Determined not to be even a little bit tempted to watch an episode of Poirot tonight, I made a library visit and came home with Francine Rivers, Victoria Holt and of course, Agatha Christie. I was completely surprised by the ending of By the Pricking of My Thumbs, and I keep marveling at the mind of Agatha Christie, and wondering when my non-watching time will become writing time. Fiction, I mean–the writing that stretches me, calls me, eludes me, and won’t leave me alone. As my daugher Rebekah said when she was little and things didn’t go smoothly, “Oh, sigh.”

ON SPEAKING GOOD WORDS

I noticed and noted that I don’t need to worry about the negative words of others–I have plenty of my own. I read Lindsey Roberts’ free booklet, The Company You Keep and among so much rich and uplifting information, I focused on the idea of being good company to me. I really enjoy myself when nothing but faith, thanksgiving, and great expecations come out of my mouth.

And of course, what you fill your heart and mind is what comes out of your mouth, and then what becomes your life. So, maybe out of all four of my Zero For Six quests, this one of is most important of all.

Tea, Perhaps, My Dearest?

In my Zero For Six non-fatiguing foods adventure, it’s not going quite like I planned. I eliminated coffee four days ago, and until today I felt like the living dead. I suppose I was just getting all the poisons out?? Anyway, today the headache is gone and the energy is back! So glad.

Coffee will now be something I have as a very special treat, if at all. I’m so NOT against coffee–it is truly one of God’s greater ideas–but my body is protesting, and I am listening. It’s so tempting to blame everything but the real culprit–that food we love best. Diabetes? Oh, that just fell out of the sky because I was stressed. It had nothing to do with the fact that I put sugar in my coffee, sugar in my tea. I eat sugar at breakfast, lunch, dinner and any opportunity in between. And so it goes.

“I only drink one or two cups of coffee,” a friend said, holding onto her “mug” which was more like a jug. If your cup holds a pint and you drink two of those, let’s just be honest and say we drink a pot of coffee every single morning. If that quart is extra strong, light roast, filled with sugar and fake cream, you aren’t being very nice to yourself. You will, sooner or later, end up with a fatigue issue.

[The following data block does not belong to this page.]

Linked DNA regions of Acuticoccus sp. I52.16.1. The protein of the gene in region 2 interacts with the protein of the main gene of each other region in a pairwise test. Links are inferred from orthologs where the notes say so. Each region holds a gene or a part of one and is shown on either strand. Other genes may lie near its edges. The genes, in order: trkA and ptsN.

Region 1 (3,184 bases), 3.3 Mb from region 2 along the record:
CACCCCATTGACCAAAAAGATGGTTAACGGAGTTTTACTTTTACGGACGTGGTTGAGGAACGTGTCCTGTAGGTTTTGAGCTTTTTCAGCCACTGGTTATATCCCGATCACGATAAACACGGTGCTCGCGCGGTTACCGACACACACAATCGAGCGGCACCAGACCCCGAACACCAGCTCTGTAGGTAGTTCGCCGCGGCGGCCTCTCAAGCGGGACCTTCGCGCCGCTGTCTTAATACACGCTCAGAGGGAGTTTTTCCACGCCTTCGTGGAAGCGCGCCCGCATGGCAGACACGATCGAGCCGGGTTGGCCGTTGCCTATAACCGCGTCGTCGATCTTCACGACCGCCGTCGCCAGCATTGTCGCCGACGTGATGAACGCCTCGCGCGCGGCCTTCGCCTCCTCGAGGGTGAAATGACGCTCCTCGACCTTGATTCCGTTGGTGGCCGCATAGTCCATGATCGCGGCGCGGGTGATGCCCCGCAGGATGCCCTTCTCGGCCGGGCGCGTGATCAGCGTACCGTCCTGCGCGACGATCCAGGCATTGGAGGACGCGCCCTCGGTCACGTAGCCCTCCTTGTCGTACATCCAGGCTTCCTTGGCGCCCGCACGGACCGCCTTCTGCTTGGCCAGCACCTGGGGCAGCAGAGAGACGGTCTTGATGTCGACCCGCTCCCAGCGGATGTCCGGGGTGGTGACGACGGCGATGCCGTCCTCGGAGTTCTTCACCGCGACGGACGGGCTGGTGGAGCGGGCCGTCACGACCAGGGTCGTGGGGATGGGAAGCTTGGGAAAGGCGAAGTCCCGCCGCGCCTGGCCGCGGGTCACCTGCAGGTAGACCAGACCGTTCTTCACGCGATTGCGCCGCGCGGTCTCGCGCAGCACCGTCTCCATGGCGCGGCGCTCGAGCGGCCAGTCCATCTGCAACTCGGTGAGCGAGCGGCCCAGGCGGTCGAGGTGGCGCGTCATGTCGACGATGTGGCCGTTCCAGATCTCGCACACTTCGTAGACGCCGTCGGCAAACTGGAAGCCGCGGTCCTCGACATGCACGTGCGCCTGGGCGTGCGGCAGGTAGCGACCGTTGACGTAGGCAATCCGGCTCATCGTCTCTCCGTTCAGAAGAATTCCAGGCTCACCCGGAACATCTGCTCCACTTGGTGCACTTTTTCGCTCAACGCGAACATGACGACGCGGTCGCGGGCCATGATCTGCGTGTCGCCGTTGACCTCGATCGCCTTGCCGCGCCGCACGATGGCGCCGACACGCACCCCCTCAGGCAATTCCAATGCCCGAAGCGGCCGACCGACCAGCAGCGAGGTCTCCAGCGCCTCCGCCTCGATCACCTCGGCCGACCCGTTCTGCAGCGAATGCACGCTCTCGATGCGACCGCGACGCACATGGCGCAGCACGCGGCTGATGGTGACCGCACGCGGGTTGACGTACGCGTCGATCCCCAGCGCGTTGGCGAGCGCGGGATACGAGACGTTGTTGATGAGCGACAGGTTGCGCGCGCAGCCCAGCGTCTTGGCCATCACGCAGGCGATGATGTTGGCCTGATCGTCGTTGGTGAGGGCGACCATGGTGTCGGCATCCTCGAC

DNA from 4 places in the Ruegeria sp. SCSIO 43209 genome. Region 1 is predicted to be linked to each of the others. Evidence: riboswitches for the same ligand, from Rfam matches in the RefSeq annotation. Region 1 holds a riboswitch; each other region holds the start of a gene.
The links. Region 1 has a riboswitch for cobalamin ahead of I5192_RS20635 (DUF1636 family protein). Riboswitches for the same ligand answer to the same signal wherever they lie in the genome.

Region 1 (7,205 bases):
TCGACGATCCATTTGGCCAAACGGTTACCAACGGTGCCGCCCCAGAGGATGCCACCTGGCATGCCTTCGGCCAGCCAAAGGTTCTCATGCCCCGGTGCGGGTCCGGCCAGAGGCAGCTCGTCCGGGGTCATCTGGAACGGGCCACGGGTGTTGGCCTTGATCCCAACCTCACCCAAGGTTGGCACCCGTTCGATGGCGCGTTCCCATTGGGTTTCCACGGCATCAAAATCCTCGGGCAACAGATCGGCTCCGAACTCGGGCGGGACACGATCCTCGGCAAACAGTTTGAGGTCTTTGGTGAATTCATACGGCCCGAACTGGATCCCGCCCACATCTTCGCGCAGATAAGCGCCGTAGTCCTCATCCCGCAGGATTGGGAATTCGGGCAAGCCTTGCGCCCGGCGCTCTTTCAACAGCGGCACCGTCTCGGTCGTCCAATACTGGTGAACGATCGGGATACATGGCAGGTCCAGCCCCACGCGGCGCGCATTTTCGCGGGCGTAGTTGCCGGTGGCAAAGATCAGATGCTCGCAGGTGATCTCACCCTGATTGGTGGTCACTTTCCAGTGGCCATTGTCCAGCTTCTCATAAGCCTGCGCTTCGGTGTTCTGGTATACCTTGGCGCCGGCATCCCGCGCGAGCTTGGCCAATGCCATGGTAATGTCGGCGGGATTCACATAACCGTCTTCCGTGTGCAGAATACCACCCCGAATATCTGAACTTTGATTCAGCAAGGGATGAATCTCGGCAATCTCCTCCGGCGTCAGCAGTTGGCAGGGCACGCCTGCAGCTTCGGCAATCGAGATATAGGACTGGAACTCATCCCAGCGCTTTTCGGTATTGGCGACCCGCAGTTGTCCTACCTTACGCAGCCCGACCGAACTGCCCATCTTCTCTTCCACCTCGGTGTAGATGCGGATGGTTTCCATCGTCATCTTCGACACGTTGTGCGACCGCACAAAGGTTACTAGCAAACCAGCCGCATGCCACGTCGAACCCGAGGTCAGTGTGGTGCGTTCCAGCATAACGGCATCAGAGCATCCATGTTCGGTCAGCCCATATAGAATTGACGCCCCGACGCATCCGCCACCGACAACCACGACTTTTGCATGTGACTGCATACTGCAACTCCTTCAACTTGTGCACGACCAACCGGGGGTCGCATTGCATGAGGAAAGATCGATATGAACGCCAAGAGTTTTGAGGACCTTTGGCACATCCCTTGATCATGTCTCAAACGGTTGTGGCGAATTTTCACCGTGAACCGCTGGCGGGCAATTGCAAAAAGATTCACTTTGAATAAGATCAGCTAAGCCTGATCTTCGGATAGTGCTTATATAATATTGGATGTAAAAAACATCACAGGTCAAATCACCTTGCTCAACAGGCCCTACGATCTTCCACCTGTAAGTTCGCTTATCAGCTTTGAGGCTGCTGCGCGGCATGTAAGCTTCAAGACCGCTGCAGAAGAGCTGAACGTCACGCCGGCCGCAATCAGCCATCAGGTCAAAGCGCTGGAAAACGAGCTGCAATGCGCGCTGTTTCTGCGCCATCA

May I suggest that it’s time for a spot of tea?

This is another example of how good habits overlap, or sustain each other. In choosing tea instead of coffee, I am eliminating a substantial amount of money spent on the very best coffee (must be brewed in my French Press), as well as the only thing truly suitable for such coffee–organic heavy whipping cream (the non-organic has carageenan and it makes my joints hurt). Tea, on the other hand can be bought in bulk for pennies a cup, and it is perfectly fine as it is. Just a beautiful color steaming in a pretty cup.

And since it’s summer, it’s the pefect time to try iced teas such as blackberry sage black, ginger peach herbal, or just plain Lipton sun tea. Pure refreshment, and with a lemon or lime wedge on your iced glass, quite a treat.

How to be Weak

If Henri Nouwen is correct in today’s e-mailed deovtional, and he is when he states,”Joy and Resentment Cannot Coexist” and if it’s also true, and it is, that “the joy of the Lord” is our strength. then unforgivness (resentment) makes us weak.

In my current quest for positivity, my Zero For Six adventure against negativity, I am aiming for joy, for strengh. Indeed I am aiming for the acquisition of the very joy of the Lord God Himself!

How is this going? I’m stumbling here and there, and seeking my way in communicating with those who, it seems, would rather be weak. It also seems as though some people prefer resentment to joy. That is entirely their business, of course, but does that mean they have a right to inflict their negativity on me? No.

The trick is in rejecting the negative person’s negativity, but not rejecting the person. Negative people have already rejected themselves, the Word of God, perhaps even God, and they expect further rejection. This is where it is helpful to say something like, “I’m doing a Zero For Six adventure of no negativity for six months! Wanna join me?”

It is also helpful to saturate that person in prayer, whereby we get perspective on their preciousness to God. This helps counter our perspective on their aggravation to us. We need a change of heart, or at least I do. Otherwise, I will not overcome evil with good. Rather, bad company will corrupt me.

Negativity is contagious, but there is a vaccine, a sure innoculation. It’s the Mighty One–Jesus. The only time I feel those sick symptoms of negativity, that debilitating weakening of frustration, is when I hold on to an offense. I am actually choosing Death, rather than God’s mandated choice–Life. I am choosing to fearfully focus on and glorify what Satan’s crowd is up to.

We can be less than worms with fear and negativity, or more than conquerors in Christ Jesus.